To cope with this pandemic, producer Sean Cole finds himself turning to a movie about a pandemic, What's So Bad About Feeling Good? But the virus in this movie isn’t like any you’ve ever heard of. (20 minutes)
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Two teachers find themselves thrown into a heated and ugly fight with parents right before school opens back up. Producer Miki Meek has this story from Utah.
Aviva DeKornfeld talks with a high schooler about how he’s prepped for remote learning with a bunch of kids he doesn’t know. (4 minutes)
A school that has prepared for every Covid scenario faces a problem they never saw coming. Stephanie Wang tells the story of one Indiana school's first day in person.
A week after starting classes, a Covid outbreak forces a university to send students back home. Producer Robyn Semien takes a tour of the emptying campus.
Guest host Bim Adewunmi sits in for Ira Glass and talks to retired NASA astronaut Leroy Chiao about how a space mission compares with living alone in a one-bed apartment on earth.
Writer Danielle Evans has been almost completely alone all quarantine — and she’s had time to think about grief, and loneliness and what might come after this pandemic is over. (17 minutes)A version of this essay first appeared in the Corona Correspondences series at The Sewanee Review.
We meet the doctors. Rana Awdish spends hours of each day walking the floors of the ICU checking in on her co-workers, which means that maybe more than any single person in the hospital she knows best what the staff has been going through at each stage of this pandemic. One doctor that has deep ties to Detroit is Geneva Tatem.
When it comes to caring for Covid-19 patients, it’s the nurses who are carrying the heaviest burden. Ben Calhoun spent weeks talking to the nurses in the first Covid-19 unit to open in the ICU – Pod 4.
We found out about a patient from a recording made by young doctor named Stan Linder. Producer Emanuele Berry put this together.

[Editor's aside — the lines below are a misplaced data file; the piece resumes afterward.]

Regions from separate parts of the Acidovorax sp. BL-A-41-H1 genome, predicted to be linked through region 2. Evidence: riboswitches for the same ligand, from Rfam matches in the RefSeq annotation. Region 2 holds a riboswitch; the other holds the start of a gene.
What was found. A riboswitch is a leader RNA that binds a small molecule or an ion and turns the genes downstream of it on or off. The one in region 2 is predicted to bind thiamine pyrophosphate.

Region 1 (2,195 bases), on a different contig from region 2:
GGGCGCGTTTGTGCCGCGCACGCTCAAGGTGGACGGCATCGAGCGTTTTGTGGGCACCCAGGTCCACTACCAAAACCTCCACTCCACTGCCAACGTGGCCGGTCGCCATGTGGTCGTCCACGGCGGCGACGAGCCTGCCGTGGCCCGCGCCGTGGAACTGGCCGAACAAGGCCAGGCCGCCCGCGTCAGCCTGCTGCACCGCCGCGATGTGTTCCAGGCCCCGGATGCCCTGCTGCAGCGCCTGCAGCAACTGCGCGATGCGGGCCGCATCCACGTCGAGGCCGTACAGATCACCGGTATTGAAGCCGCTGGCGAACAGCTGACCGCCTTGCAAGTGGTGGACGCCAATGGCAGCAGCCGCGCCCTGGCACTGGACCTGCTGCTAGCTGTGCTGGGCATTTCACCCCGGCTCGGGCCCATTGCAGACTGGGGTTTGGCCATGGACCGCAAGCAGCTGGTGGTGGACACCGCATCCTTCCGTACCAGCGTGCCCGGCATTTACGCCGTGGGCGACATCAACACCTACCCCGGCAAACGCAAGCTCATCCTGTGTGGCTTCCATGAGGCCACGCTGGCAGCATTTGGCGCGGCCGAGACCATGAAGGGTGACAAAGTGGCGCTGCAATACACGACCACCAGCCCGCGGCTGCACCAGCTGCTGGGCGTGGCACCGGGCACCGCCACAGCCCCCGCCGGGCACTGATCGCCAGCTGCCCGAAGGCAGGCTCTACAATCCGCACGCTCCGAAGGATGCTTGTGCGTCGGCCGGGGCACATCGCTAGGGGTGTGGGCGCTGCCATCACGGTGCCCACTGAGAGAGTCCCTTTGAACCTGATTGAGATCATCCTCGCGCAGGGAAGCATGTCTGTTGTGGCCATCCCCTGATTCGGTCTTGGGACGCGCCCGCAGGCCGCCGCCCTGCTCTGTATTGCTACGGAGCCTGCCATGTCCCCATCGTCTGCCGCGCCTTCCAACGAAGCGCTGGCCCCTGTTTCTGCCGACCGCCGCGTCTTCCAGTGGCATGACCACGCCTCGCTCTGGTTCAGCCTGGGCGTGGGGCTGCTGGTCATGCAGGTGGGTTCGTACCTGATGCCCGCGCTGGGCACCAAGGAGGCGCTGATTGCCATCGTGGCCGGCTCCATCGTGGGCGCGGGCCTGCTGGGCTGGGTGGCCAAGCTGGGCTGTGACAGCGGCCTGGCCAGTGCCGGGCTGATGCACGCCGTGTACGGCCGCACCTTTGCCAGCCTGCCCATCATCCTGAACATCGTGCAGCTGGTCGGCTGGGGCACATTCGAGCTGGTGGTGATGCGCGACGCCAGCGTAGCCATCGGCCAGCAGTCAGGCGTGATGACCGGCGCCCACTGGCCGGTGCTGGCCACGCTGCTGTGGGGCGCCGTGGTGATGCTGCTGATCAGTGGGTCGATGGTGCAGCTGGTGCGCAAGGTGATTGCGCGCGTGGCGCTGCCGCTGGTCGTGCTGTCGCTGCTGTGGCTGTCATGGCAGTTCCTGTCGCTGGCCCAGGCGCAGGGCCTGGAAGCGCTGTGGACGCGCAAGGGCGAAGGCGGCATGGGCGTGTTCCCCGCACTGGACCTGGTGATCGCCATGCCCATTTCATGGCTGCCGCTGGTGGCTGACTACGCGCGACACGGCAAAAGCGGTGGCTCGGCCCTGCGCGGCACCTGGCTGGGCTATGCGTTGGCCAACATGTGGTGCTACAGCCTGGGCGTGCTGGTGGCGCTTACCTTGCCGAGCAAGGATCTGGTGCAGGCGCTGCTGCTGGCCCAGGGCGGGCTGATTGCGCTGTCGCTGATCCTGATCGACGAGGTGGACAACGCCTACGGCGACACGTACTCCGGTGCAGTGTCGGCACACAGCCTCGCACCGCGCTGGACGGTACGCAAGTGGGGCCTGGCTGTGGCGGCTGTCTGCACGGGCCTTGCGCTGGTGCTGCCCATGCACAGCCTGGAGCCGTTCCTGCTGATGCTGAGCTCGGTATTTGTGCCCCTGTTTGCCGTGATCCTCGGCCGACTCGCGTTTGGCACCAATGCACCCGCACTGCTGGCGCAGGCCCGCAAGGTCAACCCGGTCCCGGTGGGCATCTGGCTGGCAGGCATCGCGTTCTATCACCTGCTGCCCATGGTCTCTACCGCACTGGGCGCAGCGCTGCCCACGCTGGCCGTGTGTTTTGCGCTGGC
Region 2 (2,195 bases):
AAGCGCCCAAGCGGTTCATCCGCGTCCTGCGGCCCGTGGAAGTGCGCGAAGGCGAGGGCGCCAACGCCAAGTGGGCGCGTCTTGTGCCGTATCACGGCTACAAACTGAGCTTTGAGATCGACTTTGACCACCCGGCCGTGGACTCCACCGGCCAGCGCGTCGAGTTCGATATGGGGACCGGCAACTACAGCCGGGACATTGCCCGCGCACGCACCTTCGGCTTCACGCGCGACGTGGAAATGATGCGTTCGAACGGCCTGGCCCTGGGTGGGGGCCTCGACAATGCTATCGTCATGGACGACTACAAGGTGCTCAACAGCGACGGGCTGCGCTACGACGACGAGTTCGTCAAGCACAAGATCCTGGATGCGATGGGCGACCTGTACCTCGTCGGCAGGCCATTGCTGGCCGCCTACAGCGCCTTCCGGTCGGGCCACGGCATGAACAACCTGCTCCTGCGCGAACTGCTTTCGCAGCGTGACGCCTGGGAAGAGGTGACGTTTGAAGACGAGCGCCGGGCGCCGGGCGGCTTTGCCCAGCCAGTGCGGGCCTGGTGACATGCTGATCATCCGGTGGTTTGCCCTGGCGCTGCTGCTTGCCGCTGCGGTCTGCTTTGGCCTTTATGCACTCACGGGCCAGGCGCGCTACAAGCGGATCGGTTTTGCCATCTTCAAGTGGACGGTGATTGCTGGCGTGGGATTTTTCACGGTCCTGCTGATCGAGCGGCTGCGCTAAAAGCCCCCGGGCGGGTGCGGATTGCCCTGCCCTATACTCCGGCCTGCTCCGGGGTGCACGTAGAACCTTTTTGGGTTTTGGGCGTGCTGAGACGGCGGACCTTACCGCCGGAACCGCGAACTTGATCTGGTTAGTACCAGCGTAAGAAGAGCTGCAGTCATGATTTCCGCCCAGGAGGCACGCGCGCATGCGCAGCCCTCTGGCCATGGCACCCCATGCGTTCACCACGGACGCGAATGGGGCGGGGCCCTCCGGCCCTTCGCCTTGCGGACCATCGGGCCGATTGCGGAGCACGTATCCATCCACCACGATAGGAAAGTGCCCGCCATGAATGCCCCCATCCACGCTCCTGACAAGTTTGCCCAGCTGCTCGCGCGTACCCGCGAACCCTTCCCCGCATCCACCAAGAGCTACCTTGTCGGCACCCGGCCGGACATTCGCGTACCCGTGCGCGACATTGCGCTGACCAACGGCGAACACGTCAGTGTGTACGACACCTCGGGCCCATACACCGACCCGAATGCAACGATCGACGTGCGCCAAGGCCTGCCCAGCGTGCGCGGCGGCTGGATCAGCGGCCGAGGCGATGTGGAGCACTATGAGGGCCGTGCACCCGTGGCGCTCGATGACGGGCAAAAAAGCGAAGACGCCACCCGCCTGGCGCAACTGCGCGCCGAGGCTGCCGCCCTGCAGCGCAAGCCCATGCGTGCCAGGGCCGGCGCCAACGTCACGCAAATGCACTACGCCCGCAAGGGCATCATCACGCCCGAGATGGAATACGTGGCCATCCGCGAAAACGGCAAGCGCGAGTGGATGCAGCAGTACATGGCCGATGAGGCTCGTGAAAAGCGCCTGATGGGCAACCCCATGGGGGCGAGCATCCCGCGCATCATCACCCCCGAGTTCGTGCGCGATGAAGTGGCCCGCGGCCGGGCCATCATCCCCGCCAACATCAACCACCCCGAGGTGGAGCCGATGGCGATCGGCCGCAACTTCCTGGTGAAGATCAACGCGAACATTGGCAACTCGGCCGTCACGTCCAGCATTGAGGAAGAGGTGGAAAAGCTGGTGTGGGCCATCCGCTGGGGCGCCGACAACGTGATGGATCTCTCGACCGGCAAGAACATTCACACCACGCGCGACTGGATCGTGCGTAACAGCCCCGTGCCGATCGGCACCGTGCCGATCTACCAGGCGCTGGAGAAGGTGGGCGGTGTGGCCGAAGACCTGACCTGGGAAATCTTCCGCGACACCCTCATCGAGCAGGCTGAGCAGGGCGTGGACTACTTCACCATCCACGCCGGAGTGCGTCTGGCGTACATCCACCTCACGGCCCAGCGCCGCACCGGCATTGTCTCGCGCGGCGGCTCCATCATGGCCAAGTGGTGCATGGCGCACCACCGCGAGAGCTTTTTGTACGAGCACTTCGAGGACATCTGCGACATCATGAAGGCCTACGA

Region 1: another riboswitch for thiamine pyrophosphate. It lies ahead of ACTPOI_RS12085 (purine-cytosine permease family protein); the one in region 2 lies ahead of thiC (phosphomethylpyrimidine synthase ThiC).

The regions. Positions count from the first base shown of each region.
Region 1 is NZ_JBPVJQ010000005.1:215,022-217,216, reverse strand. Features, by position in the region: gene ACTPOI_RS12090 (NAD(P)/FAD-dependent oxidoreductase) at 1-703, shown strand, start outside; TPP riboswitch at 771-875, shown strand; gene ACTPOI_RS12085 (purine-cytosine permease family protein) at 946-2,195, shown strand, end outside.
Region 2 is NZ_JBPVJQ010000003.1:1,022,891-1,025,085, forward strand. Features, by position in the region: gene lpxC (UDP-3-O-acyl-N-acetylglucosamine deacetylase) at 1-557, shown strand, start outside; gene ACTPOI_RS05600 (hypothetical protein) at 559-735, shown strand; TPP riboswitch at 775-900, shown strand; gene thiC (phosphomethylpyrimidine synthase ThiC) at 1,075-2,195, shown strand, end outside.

Robert Granger was a patient in Pod 4 for several weeks. During that time, his daughter learns something about him she'd never realized before.
Host Ira Glass talks to an Oregon ICU doctor about his desire to help fight COVID in the country’s biggest hot spots, and his frustration over the surprising reason why he can’t.
Nadia’s family has been isolating and disinfecting everything for weeks, and yet a cold still managed to creep in. How?
Host Ira Glass talks to a New York City ICU doctor about the little observations nurses are recording about their COVID patients to save for their families.
Couples therapist Esther Perel talks to Ira about the very particular ways she’s seeing lockdown impact couples around the world. Listen to season three of her podcast, “Where Should We Begin: Couples Under Lockdown.” (13 minutes)
Producer Miki Meek talks to two emergency medical service workers in New York about the sheer number of 911 calls they are responding to, and how they are coping under the stress of being on constant high alert.
A nurse giving instructions to her partner in case she dies from COVID-19; a brother and sister talking every day, all of a sudden. (9 minutes)We first heard about nurse Elise Barrett in a story by Eric Boodman for STAT.
People want to do the right thing, but it’s not always possible.
What it’s like inside a small New York apartment with a toddler and two parents who are very sick with COVID-19. Producer Ben Calhoun talks to his brother-in-law, Elia Einhorn.
Producer Emanuele Berry talks to Jiayang Fan about how Jiayang’s trying to protect her mother, who she worries about as the virus spreads across New York City.
Across the country this week, thousands of incarcerated people have been ordered released early from prisons and jails to try to protect them from the coronavirus. Producer Sean Cole talks to Terry Smith, who got out of the San Francisco County jail last week.
Producer Emanuele Berry gets a text message from the other side of the crisis.
Host Ira Glass gives an update on his health status after going into quarantine last week, and David Kestenbaum interviews a 71 year old trying to avoid the virus.
An average Chinese citizen decides to go to Wuhan, the heart of the coronavirus epidemic, to see for himself what’s happening there.